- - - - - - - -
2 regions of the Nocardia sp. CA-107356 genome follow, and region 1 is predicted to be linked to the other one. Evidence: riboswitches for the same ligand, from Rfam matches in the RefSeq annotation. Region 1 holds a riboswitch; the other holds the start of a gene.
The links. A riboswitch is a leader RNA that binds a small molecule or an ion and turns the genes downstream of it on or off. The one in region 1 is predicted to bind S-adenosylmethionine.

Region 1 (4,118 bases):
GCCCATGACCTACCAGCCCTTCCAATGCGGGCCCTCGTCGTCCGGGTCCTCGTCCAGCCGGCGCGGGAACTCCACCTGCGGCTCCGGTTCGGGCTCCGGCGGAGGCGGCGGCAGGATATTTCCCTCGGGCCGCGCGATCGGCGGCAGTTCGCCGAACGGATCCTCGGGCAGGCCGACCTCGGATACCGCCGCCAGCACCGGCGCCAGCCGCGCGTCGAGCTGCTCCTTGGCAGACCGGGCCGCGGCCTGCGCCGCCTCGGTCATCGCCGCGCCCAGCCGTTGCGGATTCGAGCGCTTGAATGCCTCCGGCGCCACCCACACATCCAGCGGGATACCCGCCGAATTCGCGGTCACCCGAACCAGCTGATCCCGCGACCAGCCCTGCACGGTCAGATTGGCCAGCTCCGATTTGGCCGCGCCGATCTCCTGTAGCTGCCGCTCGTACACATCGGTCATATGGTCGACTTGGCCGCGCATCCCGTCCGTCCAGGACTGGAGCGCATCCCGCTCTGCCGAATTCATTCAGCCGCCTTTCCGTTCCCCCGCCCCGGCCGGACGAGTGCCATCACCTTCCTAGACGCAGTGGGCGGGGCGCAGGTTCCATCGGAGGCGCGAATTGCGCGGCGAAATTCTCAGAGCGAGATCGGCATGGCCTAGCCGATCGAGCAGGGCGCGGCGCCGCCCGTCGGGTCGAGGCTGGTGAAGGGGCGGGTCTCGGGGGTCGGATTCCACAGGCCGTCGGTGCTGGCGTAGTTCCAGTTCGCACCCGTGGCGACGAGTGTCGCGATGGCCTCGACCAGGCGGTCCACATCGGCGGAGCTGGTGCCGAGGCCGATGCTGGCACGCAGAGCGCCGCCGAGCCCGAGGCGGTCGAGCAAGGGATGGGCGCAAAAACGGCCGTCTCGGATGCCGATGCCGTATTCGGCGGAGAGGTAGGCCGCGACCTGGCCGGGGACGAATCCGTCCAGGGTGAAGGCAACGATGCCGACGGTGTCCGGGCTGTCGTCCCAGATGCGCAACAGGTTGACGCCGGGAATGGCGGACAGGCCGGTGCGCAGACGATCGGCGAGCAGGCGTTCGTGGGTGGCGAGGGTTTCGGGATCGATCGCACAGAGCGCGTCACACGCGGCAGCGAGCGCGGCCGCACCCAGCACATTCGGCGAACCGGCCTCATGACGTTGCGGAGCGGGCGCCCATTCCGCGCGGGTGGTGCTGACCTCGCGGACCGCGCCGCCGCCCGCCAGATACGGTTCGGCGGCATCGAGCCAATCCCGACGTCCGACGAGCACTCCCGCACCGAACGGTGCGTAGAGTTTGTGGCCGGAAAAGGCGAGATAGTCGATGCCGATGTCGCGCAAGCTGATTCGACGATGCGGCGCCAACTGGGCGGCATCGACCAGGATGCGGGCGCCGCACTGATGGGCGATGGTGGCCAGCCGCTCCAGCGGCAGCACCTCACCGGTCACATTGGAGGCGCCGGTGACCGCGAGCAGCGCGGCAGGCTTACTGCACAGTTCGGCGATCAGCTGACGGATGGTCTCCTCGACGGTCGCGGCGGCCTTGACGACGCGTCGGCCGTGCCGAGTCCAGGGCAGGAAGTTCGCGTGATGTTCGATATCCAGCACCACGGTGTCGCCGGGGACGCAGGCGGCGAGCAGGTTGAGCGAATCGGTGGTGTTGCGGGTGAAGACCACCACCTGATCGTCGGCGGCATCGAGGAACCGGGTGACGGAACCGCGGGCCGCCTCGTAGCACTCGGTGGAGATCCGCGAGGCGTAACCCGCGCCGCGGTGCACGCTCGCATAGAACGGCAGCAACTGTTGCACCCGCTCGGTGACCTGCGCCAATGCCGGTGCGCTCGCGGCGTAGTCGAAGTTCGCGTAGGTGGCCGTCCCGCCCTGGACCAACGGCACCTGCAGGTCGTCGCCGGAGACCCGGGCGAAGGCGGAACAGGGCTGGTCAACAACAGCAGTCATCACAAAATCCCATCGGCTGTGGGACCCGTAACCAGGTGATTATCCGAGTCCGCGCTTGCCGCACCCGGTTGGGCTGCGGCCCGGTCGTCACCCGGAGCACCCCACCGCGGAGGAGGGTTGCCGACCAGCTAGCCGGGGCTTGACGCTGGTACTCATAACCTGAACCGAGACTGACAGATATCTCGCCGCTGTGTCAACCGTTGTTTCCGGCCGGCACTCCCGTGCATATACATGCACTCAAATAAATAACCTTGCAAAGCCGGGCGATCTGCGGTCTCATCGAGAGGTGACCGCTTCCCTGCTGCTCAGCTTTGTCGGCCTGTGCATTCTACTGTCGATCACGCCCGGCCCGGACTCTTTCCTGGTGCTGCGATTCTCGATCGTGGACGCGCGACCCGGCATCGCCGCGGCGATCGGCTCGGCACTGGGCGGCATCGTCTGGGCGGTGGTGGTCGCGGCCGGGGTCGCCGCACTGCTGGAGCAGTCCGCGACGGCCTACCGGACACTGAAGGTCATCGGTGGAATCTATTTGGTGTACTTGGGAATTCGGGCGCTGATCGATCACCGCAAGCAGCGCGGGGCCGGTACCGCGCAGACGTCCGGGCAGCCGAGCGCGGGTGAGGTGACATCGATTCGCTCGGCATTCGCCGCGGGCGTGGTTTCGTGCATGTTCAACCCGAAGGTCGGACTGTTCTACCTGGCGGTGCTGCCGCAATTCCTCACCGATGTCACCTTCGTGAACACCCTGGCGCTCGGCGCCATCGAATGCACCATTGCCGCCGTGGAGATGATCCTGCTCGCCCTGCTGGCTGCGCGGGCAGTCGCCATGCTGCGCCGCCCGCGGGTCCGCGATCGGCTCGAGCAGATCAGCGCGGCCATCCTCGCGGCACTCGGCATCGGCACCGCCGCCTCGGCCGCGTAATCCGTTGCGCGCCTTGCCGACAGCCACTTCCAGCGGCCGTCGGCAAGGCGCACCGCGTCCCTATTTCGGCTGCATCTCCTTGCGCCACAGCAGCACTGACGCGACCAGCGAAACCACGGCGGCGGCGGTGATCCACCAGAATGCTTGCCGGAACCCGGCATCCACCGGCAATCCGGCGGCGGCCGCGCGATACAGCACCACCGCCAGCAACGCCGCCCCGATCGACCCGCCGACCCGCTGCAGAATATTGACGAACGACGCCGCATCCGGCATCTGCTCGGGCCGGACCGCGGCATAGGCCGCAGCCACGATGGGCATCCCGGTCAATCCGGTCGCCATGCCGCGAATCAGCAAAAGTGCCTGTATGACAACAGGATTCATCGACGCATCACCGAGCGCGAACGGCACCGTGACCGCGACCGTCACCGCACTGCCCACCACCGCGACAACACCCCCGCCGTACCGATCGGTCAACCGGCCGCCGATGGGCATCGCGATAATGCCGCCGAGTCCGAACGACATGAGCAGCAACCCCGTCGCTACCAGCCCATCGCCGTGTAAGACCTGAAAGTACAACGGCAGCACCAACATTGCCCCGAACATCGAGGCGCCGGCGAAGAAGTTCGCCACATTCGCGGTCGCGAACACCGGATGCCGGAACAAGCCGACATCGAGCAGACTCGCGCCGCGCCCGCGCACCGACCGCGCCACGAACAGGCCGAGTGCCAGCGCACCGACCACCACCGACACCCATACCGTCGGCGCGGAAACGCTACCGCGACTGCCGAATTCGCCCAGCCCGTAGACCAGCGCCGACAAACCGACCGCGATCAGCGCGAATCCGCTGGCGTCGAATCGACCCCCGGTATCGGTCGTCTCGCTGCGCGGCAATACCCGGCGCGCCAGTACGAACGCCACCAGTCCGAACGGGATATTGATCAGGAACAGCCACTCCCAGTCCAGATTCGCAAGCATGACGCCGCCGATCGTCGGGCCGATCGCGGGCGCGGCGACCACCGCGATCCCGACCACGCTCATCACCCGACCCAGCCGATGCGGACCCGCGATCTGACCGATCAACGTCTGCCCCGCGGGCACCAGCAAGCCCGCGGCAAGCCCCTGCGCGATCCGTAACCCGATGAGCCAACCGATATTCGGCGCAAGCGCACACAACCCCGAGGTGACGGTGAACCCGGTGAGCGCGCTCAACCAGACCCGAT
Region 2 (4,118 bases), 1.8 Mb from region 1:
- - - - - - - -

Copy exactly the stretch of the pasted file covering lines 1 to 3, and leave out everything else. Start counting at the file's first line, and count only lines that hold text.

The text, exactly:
2 regions of the Nocardia sp. CA-107356 genome follow, and region 1 is predicted to be linked to the other one. Evidence: riboswitches for the same ligand, from Rfam matches in the RefSeq annotation. Region 1 holds a riboswitch; the other holds the start of a gene.
The links. A riboswitch is a leader RNA that binds a small molecule or an ion and turns the genes downstream of it on or off. The one in region 1 is predicted to bind S-adenosylmethionine.

Region 1 (4,118 bases):